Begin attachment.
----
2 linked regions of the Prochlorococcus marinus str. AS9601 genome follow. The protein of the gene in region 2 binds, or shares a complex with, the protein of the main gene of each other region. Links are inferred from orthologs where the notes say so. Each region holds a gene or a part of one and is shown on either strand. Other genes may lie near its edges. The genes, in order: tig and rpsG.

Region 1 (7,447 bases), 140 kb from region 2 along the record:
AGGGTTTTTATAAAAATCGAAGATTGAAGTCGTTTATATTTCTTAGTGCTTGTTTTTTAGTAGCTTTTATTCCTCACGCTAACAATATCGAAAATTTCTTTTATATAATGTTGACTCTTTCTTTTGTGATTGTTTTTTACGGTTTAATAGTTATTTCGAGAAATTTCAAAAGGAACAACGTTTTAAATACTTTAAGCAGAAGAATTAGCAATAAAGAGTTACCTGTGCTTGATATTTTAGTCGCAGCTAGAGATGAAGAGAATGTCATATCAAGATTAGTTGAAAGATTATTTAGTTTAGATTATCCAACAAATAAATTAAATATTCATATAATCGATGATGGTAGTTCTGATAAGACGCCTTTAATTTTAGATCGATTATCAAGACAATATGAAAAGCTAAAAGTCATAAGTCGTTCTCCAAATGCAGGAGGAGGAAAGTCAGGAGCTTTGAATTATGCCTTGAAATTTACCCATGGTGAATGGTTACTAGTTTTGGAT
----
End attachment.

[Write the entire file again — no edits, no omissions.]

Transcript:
2 linked regions of the Prochlorococcus marinus str. AS9601 genome follow. The protein of the gene in region 2 binds, or shares a complex with, the protein of the main gene of each other region. Links are inferred from orthologs where the notes say so. Each region holds a gene or a part of one and is shown on either strand. Other genes may lie near its edges. The genes, in order: tig and rpsG.

Region 1 (7,447 bases), 140 kb from region 2 along the record:
AGGGTTTTTATAAAAATCGAAGATTGAAGTCGTTTATATTTCTTAGTGCTTGTTTTTTAGTAGCTTTTATTCCTCACGCTAACAATATCGAAAATTTCTTTTATATAATGTTGACTCTTTCTTTTGTGATTGTTTTTTACGGTTTAATAGTTATTTCGAGAAATTTCAAAAGGAACAACGTTTTAAATACTTTAAGCAGAAGAATTAGCAATAAAGAGTTACCTGTGCTTGATATTTTAGTCGCAGCTAGAGATGAAGAGAATGTCATATCAAGATTAGTTGAAAGATTATTTAGTTTAGATTATCCAACAAATAAATTAAATATTCATATAATCGATGATGGTAGTTCTGATAAGACGCCTTTAATTTTAGATCGATTATCAAGACAATATGAAAAGCTAAAAGTCATAAGTCGTTCTCCAAATGCAGGAGGAGGAAAGTCAGGAGCTTTGAATTATGCCTTGAAATTTACCCATGGTGAATGGTTACTAGTTTTGGAT